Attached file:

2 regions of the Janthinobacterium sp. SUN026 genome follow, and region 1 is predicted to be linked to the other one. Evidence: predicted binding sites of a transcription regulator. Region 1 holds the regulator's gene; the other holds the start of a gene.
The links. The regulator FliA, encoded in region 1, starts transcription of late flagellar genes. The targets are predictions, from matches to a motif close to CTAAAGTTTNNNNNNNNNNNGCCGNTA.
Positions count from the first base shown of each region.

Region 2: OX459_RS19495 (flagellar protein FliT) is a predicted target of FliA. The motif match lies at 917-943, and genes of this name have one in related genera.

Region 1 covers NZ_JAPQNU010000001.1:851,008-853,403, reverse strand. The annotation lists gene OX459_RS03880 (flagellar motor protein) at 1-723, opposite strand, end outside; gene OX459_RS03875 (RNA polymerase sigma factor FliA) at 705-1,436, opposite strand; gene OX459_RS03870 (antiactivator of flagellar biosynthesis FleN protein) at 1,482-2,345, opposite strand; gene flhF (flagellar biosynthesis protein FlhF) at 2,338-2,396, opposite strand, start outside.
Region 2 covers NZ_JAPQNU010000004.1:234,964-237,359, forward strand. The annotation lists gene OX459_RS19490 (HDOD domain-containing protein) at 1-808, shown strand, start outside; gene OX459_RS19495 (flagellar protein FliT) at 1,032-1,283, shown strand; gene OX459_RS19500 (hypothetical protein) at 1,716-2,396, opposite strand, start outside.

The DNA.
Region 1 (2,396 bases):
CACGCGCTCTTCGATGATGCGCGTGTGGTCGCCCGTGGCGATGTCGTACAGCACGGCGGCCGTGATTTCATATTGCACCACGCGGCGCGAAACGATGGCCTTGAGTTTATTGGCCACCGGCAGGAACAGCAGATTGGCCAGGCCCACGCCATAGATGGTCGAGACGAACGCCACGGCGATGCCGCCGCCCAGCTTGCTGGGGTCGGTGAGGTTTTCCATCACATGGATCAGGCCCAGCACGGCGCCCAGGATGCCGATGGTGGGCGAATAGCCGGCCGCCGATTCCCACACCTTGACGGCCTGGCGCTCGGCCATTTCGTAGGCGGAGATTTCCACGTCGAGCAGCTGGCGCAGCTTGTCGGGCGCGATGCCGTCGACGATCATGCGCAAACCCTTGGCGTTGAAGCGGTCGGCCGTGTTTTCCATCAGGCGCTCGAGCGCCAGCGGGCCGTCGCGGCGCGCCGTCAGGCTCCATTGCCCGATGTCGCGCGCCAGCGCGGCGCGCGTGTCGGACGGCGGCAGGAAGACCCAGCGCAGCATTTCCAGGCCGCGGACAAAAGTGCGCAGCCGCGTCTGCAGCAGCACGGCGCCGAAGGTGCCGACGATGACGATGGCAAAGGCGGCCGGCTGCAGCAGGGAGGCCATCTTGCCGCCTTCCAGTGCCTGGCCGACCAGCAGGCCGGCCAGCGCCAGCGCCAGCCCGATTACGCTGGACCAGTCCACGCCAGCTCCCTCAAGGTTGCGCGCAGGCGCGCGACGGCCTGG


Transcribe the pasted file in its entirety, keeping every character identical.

2 regions of the Janthinobacterium sp. SUN026 genome follow, and region 1 is predicted to be linked to the other one. Evidence: predicted binding sites of a transcription regulator. Region 1 holds the regulator's gene; the other holds the start of a gene.
The links. The regulator FliA, encoded in region 1, starts transcription of late flagellar genes. The targets are predictions, from matches to a motif close to CTAAAGTTTNNNNNNNNNNNGCCGNTA.
Positions count from the first base shown of each region.

Region 2: OX459_RS19495 (flagellar protein FliT) is a predicted target of FliA. The motif match lies at 917-943, and genes of this name have one in related genera.

Region 1 covers NZ_JAPQNU010000001.1:851,008-853,403, reverse strand. The annotation lists gene OX459_RS03880 (flagellar motor protein) at 1-723, opposite strand, end outside; gene OX459_RS03875 (RNA polymerase sigma factor FliA) at 705-1,436, opposite strand; gene OX459_RS03870 (antiactivator of flagellar biosynthesis FleN protein) at 1,482-2,345, opposite strand; gene flhF (flagellar biosynthesis protein FlhF) at 2,338-2,396, opposite strand, start outside.
Region 2 covers NZ_JAPQNU010000004.1:234,964-237,359, forward strand. The annotation lists gene OX459_RS19490 (HDOD domain-containing protein) at 1-808, shown strand, start outside; gene OX459_RS19495 (flagellar protein FliT) at 1,032-1,283, shown strand; gene OX459_RS19500 (hypothetical protein) at 1,716-2,396, opposite strand, start outside.

The DNA.
Region 1 (2,396 bases):
CACGCGCTCTTCGATGATGCGCGTGTGGTCGCCCGTGGCGATGTCGTACAGCACGGCGGCCGTGATTTCATATTGCACCACGCGGCGCGAAACGATGGCCTTGAGTTTATTGGCCACCGGCAGGAACAGCAGATTGGCCAGGCCCACGCCATAGATGGTCGAGACGAACGCCACGGCGATGCCGCCGCCCAGCTTGCTGGGGTCGGTGAGGTTTTCCATCACATGGATCAGGCCCAGCACGGCGCCCAGGATGCCGATGGTGGGCGAATAGCCGGCCGCCGATTCCCACACCTTGACGGCCTGGCGCTCGGCCATTTCGTAGGCGGAGATTTCCACGTCGAGCAGCTGGCGCAGCTTGTCGGGCGCGATGCCGTCGACGATCATGCGCAAACCCTTGGCGTTGAAGCGGTCGGCCGTGTTTTCCATCAGGCGCTCGAGCGCCAGCGGGCCGTCGCGGCGCGCCGTCAGGCTCCATTGCCCGATGTCGCGCGCCAGCGCGGCGCGCGTGTCGGACGGCGGCAGGAAGACCCAGCGCAGCATTTCCAGGCCGCGGACAAAAGTGCGCAGCCGCGTCTGCAGCAGCACGGCGCCGAAGGTGCCGACGATGACGATGGCAAAGGCGGCCGGCTGCAGCAGGGAGGCCATCTTGCCGCCTTCCAGTGCCTGGCCGACCAGCAGGCCGGCCAGCGCCAGCGCCAGCCCGATTACGCTGGACCAGTCCACGCCAGCTCCCTCAAGGTTGCGCGCAGGCGCGCGACGGCCTGG